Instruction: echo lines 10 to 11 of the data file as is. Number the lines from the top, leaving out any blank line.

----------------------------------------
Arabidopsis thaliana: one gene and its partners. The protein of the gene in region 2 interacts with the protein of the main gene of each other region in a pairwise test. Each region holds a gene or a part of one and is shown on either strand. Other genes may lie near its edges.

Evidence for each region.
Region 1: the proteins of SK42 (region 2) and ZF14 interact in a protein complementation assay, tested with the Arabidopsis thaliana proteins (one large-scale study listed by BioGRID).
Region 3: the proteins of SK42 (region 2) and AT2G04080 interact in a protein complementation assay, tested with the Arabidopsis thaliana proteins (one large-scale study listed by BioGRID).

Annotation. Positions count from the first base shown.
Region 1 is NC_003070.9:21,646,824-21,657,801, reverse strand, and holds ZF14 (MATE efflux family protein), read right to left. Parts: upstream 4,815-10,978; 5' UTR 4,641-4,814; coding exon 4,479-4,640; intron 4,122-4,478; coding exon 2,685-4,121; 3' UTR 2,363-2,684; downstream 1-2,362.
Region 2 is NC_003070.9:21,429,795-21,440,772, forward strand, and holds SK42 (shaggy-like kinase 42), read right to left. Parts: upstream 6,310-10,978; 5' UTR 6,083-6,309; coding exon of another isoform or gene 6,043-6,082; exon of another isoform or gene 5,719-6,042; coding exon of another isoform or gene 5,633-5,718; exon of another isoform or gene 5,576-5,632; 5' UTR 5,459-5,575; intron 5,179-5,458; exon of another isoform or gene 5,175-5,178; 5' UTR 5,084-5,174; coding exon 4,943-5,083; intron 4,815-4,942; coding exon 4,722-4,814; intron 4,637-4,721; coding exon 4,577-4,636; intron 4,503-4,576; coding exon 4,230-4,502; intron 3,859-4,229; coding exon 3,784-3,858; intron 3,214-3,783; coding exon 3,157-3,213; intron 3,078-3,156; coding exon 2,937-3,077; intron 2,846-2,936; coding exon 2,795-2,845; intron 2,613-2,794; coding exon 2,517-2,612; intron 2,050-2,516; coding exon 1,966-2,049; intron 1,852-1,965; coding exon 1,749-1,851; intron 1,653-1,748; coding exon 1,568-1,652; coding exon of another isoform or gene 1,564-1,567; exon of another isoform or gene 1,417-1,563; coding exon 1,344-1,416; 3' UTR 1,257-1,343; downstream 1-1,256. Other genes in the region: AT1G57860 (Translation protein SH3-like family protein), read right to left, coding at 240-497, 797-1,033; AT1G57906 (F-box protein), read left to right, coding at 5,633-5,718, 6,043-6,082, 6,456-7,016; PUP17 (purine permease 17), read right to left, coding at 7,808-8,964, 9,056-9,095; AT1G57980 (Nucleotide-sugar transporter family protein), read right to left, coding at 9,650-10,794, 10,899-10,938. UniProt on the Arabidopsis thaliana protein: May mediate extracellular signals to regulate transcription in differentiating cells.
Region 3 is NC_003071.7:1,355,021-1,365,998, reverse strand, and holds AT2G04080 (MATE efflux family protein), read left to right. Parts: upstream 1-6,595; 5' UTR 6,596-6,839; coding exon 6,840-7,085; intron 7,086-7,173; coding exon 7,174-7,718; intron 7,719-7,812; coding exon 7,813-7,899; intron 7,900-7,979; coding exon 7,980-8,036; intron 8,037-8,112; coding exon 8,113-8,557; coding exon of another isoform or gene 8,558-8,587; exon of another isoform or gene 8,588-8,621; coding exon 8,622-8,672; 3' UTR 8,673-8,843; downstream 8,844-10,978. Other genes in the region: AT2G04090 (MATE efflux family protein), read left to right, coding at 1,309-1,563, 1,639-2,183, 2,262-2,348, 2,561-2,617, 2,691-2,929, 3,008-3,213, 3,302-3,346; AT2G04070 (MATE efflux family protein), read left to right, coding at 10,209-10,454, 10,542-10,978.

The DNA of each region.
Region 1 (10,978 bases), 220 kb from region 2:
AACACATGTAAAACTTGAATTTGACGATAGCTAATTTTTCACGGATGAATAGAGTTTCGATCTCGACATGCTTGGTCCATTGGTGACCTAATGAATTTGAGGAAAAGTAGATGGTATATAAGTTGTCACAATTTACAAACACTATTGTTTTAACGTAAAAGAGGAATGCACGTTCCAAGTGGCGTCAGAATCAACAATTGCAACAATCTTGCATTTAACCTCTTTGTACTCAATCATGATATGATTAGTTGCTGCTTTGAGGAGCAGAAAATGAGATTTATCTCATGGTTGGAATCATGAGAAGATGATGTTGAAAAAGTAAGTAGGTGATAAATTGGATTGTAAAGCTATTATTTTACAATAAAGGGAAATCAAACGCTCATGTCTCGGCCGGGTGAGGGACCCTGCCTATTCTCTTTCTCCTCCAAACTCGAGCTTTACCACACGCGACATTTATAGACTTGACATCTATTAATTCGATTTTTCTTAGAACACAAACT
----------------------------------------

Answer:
Region 1 (10,978 bases), 220 kb from region 2:
AACACATGTAAAACTTGAATTTGACGATAGCTAATTTTTCACGGATGAATAGAGTTTCGATCTCGACATGCTTGGTCCATTGGTGACCTAATGAATTTGAGGAAAAGTAGATGGTATATAAGTTGTCACAATTTACAAACACTATTGTTTTAACGTAAAAGAGGAATGCACGTTCCAAGTGGCGTCAGAATCAACAATTGCAACAATCTTGCATTTAACCTCTTTGTACTCAATCATGATATGATTAGTTGCTGCTTTGAGGAGCAGAAAATGAGATTTATCTCATGGTTGGAATCATGAGAAGATGATGTTGAAAAAGTAAGTAGGTGATAAATTGGATTGTAAAGCTATTATTTTACAATAAAGGGAAATCAAACGCTCATGTCTCGGCCGGGTGAGGGACCCTGCCTATTCTCTTTCTCCTCCAAACTCGAGCTTTACCACACGCGACATTTATAGACTTGACATCTATTAATTCGATTTTTCTTAGAACACAAACT